Protein And Performance

Although nitrogen balance and stable isotope studies are of great interest in building an experimental database to support, refute, or challenge official published levels of requirements, from a practical standpoint, coaches, athletes, and individuals involved in daily exercise regimens are not usually interested in the scientific debate over the issue of protein requirements. Performance is ultimately the only outcome that is important for athletes. Many authors have made this point, yet the studies that have attempted to investigate the influence of protein intake on performance have been scarce [10,11,16,18,51]. Millward [10] stated, ''Thus, the key test of adequacy of either protein or amino acid intake must be the long-term response in terms of the specific function of interest.'' This key test would vary for each type of exercise training performed, each sport, each position within a particular sport, and even among individuals participating in any given event or sharing a position (eg, an American football quarterback compared with a running back). Energy balance, intake of other nutrients, and individual genetic makeup all contribute to the response to training and nutrient intake, and the influence of the amount of protein ingested per day on performance for an athlete varies and often is difficult to determine.

There are ample limitations for determination of optimal protein intake by measurement of performance. These limitations have been articulated previously [11,13,16,18,51] and include difficulty, if not impossibility, in controlling innumerable physiologic variables (eg, training status, training details, energy balance, and standardization of life aspects such as sleep, work, and emotional upheavals) and inherent difficulty in defining the appropriate end points to be measured and the insensitivity of performance and end point measures [11,16,18,51].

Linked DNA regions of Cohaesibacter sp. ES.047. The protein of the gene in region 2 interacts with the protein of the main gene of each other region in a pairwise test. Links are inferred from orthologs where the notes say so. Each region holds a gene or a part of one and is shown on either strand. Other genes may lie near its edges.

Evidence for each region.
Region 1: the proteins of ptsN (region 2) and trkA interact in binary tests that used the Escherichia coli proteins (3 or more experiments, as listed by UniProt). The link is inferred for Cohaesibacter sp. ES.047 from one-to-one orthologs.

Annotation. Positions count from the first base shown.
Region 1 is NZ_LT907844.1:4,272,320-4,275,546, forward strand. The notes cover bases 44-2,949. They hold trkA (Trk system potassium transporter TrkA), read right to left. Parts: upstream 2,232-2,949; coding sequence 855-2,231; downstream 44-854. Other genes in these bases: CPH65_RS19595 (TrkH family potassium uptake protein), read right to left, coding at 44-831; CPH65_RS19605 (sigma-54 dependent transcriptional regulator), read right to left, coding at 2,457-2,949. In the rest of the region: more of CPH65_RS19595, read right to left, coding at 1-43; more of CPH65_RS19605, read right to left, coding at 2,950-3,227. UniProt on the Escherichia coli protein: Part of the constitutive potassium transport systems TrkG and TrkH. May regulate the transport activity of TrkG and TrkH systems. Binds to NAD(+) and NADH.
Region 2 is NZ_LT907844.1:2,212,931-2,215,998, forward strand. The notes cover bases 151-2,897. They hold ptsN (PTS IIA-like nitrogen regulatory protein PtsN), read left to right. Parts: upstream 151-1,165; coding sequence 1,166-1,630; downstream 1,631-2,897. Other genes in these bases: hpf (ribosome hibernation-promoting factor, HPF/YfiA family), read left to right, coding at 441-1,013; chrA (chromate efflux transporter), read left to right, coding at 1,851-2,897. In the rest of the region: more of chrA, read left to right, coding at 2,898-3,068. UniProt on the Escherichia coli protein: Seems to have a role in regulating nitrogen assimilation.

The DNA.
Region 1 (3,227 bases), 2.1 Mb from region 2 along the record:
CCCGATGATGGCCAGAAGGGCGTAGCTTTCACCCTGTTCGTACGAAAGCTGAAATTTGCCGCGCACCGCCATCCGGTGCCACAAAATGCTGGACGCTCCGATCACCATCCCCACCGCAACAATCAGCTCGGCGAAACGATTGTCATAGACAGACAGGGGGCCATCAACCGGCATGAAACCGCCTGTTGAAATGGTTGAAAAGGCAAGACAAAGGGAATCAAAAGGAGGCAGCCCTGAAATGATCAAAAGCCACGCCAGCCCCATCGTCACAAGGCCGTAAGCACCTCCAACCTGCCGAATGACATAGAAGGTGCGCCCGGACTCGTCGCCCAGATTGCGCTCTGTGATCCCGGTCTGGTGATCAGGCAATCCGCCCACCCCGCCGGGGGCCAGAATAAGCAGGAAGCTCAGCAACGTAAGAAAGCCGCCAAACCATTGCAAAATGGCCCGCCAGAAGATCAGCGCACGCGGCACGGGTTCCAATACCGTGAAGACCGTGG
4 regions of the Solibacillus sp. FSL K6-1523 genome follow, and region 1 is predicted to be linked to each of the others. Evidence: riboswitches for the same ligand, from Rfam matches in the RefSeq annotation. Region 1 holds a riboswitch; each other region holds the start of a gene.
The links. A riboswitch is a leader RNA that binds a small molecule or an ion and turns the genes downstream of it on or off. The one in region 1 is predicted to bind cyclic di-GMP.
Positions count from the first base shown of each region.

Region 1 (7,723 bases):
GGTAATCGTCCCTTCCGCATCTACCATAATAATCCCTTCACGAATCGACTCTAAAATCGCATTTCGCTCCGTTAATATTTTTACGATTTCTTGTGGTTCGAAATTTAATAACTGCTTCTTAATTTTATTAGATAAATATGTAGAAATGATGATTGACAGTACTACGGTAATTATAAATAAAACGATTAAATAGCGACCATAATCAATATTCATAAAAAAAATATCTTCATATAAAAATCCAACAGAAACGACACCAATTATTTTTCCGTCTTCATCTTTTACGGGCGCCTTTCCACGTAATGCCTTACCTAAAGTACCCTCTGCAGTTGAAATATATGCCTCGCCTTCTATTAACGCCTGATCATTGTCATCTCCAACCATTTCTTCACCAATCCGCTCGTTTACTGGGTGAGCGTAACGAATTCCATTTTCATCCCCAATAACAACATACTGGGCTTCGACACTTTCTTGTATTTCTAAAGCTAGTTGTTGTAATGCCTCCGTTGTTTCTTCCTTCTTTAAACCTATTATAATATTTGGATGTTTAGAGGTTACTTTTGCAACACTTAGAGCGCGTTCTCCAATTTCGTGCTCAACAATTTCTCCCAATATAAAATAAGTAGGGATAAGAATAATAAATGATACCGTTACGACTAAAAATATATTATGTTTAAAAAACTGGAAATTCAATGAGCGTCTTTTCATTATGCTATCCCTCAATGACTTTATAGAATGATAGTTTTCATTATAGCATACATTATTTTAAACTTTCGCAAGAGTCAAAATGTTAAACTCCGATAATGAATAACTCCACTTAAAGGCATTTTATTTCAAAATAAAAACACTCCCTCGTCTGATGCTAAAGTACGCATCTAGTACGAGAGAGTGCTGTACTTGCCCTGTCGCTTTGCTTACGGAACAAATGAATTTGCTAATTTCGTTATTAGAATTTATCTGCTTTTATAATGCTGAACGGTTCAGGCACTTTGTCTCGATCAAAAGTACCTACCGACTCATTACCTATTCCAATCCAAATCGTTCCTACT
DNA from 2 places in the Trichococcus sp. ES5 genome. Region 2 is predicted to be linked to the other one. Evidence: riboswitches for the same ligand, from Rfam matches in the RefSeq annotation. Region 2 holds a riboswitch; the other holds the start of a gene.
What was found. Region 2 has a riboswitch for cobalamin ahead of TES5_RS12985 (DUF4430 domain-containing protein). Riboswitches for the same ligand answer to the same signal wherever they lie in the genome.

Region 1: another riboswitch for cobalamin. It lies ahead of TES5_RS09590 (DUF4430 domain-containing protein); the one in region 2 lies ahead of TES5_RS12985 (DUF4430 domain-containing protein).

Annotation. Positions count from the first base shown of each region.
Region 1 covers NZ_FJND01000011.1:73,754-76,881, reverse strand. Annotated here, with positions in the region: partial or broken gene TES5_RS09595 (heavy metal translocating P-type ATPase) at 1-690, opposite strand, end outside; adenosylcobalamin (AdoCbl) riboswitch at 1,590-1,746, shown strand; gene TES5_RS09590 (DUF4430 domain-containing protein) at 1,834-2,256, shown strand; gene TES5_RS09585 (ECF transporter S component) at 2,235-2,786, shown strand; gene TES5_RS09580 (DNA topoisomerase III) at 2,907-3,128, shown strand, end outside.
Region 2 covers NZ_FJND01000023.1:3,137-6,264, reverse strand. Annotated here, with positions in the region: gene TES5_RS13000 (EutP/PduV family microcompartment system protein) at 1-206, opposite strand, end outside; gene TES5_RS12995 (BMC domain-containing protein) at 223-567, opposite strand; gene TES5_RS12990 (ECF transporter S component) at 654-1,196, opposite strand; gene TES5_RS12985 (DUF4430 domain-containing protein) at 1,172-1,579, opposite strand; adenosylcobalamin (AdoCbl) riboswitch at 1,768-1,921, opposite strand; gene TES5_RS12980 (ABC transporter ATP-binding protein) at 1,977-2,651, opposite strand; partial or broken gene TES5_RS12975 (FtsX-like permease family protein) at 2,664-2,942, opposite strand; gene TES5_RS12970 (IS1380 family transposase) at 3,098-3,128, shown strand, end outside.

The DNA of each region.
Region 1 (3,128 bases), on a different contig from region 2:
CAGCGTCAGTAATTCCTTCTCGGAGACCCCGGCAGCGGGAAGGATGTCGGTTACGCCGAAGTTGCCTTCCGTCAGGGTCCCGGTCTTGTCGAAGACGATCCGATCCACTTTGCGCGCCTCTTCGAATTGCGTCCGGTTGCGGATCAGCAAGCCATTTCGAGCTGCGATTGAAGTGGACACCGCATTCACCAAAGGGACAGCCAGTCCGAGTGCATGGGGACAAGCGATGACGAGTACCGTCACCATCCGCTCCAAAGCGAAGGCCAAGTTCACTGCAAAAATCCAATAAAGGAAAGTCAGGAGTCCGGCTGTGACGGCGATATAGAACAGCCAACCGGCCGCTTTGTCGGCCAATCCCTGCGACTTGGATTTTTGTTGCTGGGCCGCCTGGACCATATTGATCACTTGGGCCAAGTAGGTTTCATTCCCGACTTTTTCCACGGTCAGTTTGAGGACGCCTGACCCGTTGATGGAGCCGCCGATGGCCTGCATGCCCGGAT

Determination of appropriate protein intake to optimize performance, by any method, is limited by the definition of the population to be targeted. Generally, studies broadly divide athletes into strength or power athletes and endurance athletes. These broad distinctions may not be specific enough to provide appropriate protein intake information for many athletes. There have been attempts to categorize various athletic groups further. Tarnopolsky [16] considered that endurance athletes may be divided into three broad categories and estimated protein needs for these groups. Delineations such as these provide more information for practitioners, but as is pointed out in Tarnopol-sky's article, there are individuals who do not fit the broad categorizations. It seems clear that, at this juncture, there are ample gaps in knowledge that do not allow general recommendations that may be meaningful to all athletes. Football and rugby players incorporate a great deal of power and endurance training. A decathlete, by definition, participates in quite varied training. Gender is an important factor to consider [16,23,53], but few data exist on performance measures on different protein intakes for men and women. To recommend a specific number of grams of protein to all participants in a broad category of athletes seems nonsensical. Protein recommendations are best made based on the individual circumstances of each athlete.

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